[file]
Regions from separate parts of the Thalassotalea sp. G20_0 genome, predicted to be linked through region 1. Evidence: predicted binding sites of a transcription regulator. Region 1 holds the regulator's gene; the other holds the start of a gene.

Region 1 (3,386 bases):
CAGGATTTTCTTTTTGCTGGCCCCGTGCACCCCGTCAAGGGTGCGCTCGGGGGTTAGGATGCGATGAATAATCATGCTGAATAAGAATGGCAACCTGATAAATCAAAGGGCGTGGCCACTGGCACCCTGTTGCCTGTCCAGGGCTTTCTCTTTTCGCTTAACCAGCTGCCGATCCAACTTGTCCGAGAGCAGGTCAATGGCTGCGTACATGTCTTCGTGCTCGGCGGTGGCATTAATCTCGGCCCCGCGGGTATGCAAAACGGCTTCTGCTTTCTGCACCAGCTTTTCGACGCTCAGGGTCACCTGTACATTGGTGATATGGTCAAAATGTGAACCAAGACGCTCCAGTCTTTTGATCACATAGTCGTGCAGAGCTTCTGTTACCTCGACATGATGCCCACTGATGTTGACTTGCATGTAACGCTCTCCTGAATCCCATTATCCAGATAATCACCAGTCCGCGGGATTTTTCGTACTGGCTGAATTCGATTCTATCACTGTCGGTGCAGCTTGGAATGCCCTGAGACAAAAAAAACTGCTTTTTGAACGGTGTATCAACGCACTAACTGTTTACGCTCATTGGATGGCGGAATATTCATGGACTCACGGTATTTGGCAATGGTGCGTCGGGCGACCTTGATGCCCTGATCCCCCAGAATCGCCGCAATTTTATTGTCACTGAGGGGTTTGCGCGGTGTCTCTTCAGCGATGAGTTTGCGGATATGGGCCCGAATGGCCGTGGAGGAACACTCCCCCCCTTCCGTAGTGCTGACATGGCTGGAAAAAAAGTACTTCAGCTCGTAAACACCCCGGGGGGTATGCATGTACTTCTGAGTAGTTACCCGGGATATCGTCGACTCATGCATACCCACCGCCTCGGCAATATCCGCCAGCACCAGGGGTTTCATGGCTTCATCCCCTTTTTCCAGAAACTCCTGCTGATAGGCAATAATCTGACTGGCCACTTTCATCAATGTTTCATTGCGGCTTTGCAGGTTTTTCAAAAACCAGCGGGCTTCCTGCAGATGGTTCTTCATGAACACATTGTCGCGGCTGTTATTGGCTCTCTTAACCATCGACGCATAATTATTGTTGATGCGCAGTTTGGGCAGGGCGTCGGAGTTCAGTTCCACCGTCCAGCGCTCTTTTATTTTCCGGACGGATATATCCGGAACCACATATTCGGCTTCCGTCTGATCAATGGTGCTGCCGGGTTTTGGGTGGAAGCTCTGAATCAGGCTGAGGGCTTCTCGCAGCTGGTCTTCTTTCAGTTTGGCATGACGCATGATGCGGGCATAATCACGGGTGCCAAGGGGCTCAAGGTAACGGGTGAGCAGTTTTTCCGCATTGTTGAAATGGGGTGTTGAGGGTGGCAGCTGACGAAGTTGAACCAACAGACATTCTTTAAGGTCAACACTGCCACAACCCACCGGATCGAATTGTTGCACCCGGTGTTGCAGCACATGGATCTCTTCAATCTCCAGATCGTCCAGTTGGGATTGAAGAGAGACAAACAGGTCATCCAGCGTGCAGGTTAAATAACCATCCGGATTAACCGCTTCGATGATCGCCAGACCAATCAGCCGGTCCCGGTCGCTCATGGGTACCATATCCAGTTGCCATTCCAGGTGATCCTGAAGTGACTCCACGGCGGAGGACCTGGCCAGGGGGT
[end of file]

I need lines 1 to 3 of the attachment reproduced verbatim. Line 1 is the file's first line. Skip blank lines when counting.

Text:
Regions from separate parts of the Thalassotalea sp. G20_0 genome, predicted to be linked through region 1. Evidence: predicted binding sites of a transcription regulator. Region 1 holds the regulator's gene; the other holds the start of a gene.

Region 1 (3,386 bases):
CAGGATTTTCTTTTTGCTGGCCCCGTGCACCCCGTCAAGGGTGCGCTCGGGGGTTAGGATGCGATGAATAATCATGCTGAATAAGAATGGCAACCTGATAAATCAAAGGGCGTGGCCACTGGCACCCTGTTGCCTGTCCAGGGCTTTCTCTTTTCGCTTAACCAGCTGCCGATCCAACTTGTCCGAGAGCAGGTCAATGGCTGCGTACATGTCTTCGTGCTCGGCGGTGGCATTAATCTCGGCCCCGCGGGTATGCAAAACGGCTTCTGCTTTCTGCACCAGCTTTTCGACGCTCAGGGTCACCTGTACATTGGTGATATGGTCAAAATGTGAACCAAGACGCTCCAGTCTTTTGATCACATAGTCGTGCAGAGCTTCTGTTACCTCGACATGATGCCCACTGATGTTGACTTGCATGTAACGCTCTCCTGAATCCCATTATCCAGATAATCACCAGTCCGCGGGATTTTTCGTACTGGCTGAATTCGATTCTATCACTGTCGGTGCAGCTTGGAATGCCCTGAGACAAAAAAAACTGCTTTTTGAACGGTGTATCAACGCACTAACTGTTTACGCTCATTGGATGGCGGAATATTCATGGACTCACGGTATTTGGCAATGGTGCGTCGGGCGACCTTGATGCCCTGATCCCCCAGAATCGCCGCAATTTTATTGTCACTGAGGGGTTTGCGCGGTGTCTCTTCAGCGATGAGTTTGCGGATATGGGCCCGAATGGCCGTGGAGGAACACTCCCCCCCTTCCGTAGTGCTGACATGGCTGGAAAAAAAGTACTTCAGCTCGTAAACACCCCGGGGGGTATGCATGTACTTCTGAGTAGTTACCCGGGATATCGTCGACTCATGCATACCCACCGCCTCGGCAATATCCGCCAGCACCAGGGGTTTCATGGCTTCATCCCCTTTTTCCAGAAACTCCTGCTGATAGGCAATAATCTGACTGGCCACTTTCATCAATGTTTCATTGCGGCTTTGCAGGTTTTTCAAAAACCAGCGGGCTTCCTGCAGATGGTTCTTCATGAACACATTGTCGCGGCTGTTATTGGCTCTCTTAACCATCGACGCATAATTATTGTTGATGCGCAGTTTGGGCAGGGCGTCGGAGTTCAGTTCCACCGTCCAGCGCTCTTTTATTTTCCGGACGGATATATCCGGAACCACATATTCGGCTTCCGTCTGATCAATGGTGCTGCCGGGTTTTGGGTGGAAGCTCTGAATCAGGCTGAGGGCTTCTCGCAGCTGGTCTTCTTTCAGTTTGGCATGACGCATGATGCGGGCATAATCACGGGTGCCAAGGGGCTCAAGGTAACGGGTGAGCAGTTTTTCCGCATTGTTGAAATGGGGTGTTGAGGGTGGCAGCTGACGAAGTTGAACCAACAGACATTCTTTAAGGTCAACACTGCCACAACCCACCGGATCGAATTGTTGCACCCGGTGTTGCAGCACATGGATCTCTTCAATCTCCAGATCGTCCAGTTGGGATTGAAGAGAGACAAACAGGTCATCCAGCGTGCAGGTTAAATAACCATCCGGATTAACCGCTTCGATGATCGCCAGACCAATCAGCCGGTCCCGGTCGCTCATGGGTACCATATCCAGTTGCCATTCCAGGTGATCCTGAAGTGACTCCACGGCGGAGGACCTGGCCAGGGGGT